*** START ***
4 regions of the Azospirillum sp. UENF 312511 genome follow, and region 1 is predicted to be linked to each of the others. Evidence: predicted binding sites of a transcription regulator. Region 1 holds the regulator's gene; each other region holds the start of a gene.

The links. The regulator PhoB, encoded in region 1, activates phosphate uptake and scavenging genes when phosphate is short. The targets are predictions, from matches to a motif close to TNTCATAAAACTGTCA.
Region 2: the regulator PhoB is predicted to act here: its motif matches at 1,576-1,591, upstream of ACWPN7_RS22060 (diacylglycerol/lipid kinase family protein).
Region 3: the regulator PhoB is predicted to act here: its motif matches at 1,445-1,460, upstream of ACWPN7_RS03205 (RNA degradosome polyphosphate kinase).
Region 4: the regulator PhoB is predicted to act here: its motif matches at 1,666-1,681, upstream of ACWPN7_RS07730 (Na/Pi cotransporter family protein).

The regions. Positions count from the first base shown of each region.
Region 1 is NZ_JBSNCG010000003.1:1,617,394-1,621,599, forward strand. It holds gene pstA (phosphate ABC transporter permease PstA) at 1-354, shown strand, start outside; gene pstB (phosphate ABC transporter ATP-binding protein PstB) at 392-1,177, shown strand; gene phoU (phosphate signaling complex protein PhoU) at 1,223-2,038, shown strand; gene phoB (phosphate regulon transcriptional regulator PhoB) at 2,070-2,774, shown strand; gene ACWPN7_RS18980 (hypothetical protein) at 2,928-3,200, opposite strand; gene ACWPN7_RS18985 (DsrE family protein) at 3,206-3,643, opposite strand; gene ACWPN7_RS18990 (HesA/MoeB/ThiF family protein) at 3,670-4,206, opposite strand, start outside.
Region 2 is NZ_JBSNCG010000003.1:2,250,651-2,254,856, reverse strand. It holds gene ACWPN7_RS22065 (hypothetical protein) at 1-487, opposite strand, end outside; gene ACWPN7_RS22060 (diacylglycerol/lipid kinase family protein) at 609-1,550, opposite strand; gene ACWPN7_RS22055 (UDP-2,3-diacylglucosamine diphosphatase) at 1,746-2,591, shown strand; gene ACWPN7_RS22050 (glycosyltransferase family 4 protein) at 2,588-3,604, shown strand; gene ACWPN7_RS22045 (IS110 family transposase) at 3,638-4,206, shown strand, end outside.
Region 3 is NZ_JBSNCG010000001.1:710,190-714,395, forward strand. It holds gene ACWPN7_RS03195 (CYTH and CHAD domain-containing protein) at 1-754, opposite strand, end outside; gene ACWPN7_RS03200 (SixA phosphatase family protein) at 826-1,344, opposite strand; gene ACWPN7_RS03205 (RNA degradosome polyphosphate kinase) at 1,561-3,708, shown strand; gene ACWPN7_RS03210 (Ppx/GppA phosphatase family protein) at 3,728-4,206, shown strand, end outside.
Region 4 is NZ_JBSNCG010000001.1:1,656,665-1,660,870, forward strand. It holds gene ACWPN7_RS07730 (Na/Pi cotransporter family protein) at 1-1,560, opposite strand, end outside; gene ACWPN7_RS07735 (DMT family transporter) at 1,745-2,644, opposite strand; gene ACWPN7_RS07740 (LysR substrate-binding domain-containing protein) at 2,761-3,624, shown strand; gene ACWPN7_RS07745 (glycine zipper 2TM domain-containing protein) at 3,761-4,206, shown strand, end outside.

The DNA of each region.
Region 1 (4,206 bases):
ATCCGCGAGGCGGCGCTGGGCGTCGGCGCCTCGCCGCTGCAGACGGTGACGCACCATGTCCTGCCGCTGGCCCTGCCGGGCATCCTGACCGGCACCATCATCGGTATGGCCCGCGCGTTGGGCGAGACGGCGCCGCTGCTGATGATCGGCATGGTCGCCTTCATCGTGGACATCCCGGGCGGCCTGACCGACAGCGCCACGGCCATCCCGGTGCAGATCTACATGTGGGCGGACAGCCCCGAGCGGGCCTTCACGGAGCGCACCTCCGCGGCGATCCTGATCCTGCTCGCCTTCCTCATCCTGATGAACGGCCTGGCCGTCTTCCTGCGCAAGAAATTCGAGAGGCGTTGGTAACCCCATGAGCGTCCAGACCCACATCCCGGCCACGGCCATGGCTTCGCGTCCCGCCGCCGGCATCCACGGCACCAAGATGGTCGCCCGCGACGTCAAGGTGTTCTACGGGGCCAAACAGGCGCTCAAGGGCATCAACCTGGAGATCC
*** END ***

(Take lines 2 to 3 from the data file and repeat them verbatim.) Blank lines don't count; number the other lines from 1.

The links. The regulator PhoB, encoded in region 1, activates phosphate uptake and scavenging genes when phosphate is short. The targets are predictions, from matches to a motif close to TNTCATAAAACTGTCA.
Region 2: the regulator PhoB is predicted to act here: its motif matches at 1,576-1,591, upstream of ACWPN7_RS22060 (diacylglycerol/lipid kinase family protein).